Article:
This report also showed how the EPA could improve efficiency and reduce costs. For example, funding for grants to organizations at the state and local levels constitutes nearly half of the EPA’s entire budget at $3.9 billion. Yet, the report demonstrated how these grants were subject to very little oversight and are often spent inefficiently. Administrative costs in publically-funded grant programs are routinely higher, as a percentage of a program’s overall budget, than privately-funded programs.
A proposal to reducing funding would hopefully wake the agency up on the need for accountability. I therefore voted in favor of the amendment, which failed, 151-260.
There were several amendments to the section of the bill dealing with Labor, Health, and Human Services worth mentioning. One amendment offered by Rep. Rosa DeLauro imposes a 63% cut to the general management budget for the Department of Health and Human Services in order to increase the budget for the Substance Abuse and Mental Health Services Administration’s mental health programs by 25%. A cut this large to the general management budget would essentially cripple the entire Department of Health and Human Services. The amendment would also make a smaller, offsetting cut to the general management budget for the Department of Education. In other words, it cuts from education funding to help pay for a large increase in mental health services. Although I voted against the amendment, it passed, 225-192.
An amendment offered by Rep. Joe Courtney would have reduced funding for charter schools while increasing funding for magnet schools. Charter schools are privately-run schools that receive some percentage of public funding but are not administered by the public school system. For a variety of reasons, charter schools tend to do better than public schools in terms of student performance, despite spending less per student. Magnet schools are public schools that focus on a specific kind of education style or curriculum, such as Science, Technology, Engineering, and Math (STEM), Career and Technical Education (CTE), and language immersion. Magnet schools are not bound by traditional district boundaries and can usually enroll students from any part of a public school system. As a result, magnet schools often have long waiting lists. Furthermore, because they are fully public, magnet schools are subject to all the same rules, regulations, restrictions, and costs as regular public schools. To some degree, this amendment pitted one piece of choice against another in education - but given I have long believed in the notion of maximizing choice in education, I voted against the amendment, which failed, 204-212.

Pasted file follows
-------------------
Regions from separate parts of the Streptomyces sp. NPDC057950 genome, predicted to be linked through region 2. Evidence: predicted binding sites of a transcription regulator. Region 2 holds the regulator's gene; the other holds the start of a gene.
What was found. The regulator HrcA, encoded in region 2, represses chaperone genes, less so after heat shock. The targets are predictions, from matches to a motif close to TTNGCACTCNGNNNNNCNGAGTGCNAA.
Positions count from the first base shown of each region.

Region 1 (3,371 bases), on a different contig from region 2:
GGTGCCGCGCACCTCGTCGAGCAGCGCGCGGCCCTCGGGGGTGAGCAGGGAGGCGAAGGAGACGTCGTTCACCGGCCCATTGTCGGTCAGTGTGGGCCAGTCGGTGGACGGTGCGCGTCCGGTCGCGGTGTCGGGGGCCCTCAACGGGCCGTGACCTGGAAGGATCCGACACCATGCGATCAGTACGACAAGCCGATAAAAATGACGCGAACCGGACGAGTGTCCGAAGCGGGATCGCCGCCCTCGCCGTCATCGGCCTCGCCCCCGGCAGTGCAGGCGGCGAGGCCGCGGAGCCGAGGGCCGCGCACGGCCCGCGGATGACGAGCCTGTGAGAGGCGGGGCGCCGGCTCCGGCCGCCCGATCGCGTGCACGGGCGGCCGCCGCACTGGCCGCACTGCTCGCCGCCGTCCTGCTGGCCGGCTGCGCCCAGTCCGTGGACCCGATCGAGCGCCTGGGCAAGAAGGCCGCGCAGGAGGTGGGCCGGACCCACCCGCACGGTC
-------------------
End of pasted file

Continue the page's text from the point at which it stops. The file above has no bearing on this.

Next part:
An amendment offered by Rep. Jason Lewis would have increased funding for Career and Technical Education (CTE) programs by 4%, with an offsetting reduction of 3.4% to the higher education budget. CTE programs provide academic and technical skills, knowledge and training for career paths that require high levels of technical skill but not necessarily a traditional, four-year liberal arts education. According to the Construction Labor Market Analyzer, the construction industry will face a shortfall of approximately 1.1 million skilled workers over the next decade. Access to high-quality CTE programs will be crucial to making up employment shortfalls in many technical and manufacturing professions. Furthermore, students in CTE programs tend to drop out of school less frequently than average students. The graduation rate for high school students focusing on CTE education is 93%, compared to 80% for all high school students. While I voted for the amendment, it failed, 153-263-1.